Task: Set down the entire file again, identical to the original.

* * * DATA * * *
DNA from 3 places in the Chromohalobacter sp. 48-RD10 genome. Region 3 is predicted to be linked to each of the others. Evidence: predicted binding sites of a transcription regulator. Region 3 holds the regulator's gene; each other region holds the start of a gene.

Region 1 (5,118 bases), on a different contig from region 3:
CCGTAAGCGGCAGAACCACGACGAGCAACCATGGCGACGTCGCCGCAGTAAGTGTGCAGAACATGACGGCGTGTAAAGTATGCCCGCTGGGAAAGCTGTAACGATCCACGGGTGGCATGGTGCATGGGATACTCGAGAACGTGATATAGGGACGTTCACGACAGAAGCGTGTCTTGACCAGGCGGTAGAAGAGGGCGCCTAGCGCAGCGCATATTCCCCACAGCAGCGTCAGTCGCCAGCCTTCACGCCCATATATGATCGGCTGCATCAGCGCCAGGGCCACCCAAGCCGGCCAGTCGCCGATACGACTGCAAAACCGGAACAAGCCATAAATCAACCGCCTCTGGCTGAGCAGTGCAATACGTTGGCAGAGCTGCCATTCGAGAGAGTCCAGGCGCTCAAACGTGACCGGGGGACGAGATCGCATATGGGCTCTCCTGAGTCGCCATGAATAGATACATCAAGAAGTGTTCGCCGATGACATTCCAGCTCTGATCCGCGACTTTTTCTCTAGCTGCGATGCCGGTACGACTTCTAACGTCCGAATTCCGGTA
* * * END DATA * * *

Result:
DNA from 3 places in the Chromohalobacter sp. 48-RD10 genome. Region 3 is predicted to be linked to each of the others. Evidence: predicted binding sites of a transcription regulator. Region 3 holds the regulator's gene; each other region holds the start of a gene.

Region 1 (5,118 bases), on a different contig from region 3:
CCGTAAGCGGCAGAACCACGACGAGCAACCATGGCGACGTCGCCGCAGTAAGTGTGCAGAACATGACGGCGTGTAAAGTATGCCCGCTGGGAAAGCTGTAACGATCCACGGGTGGCATGGTGCATGGGATACTCGAGAACGTGATATAGGGACGTTCACGACAGAAGCGTGTCTTGACCAGGCGGTAGAAGAGGGCGCCTAGCGCAGCGCATATTCCCCACAGCAGCGTCAGTCGCCAGCCTTCACGCCCATATATGATCGGCTGCATCAGCGCCAGGGCCACCCAAGCCGGCCAGTCGCCGATACGACTGCAAAACCGGAACAAGCCATAAATCAACCGCCTCTGGCTGAGCAGTGCAATACGTTGGCAGAGCTGCCATTCGAGAGAGTCCAGGCGCTCAAACGTGACCGGGGGACGAGATCGCATATGGGCTCTCCTGAGTCGCCATGAATAGATACATCAAGAAGTGTTCGCCGATGACATTCCAGCTCTGATCCGCGACTTTTTCTCTAGCTGCGATGCCGGTACGACTTCTAACGTCCGAATTCCGGTA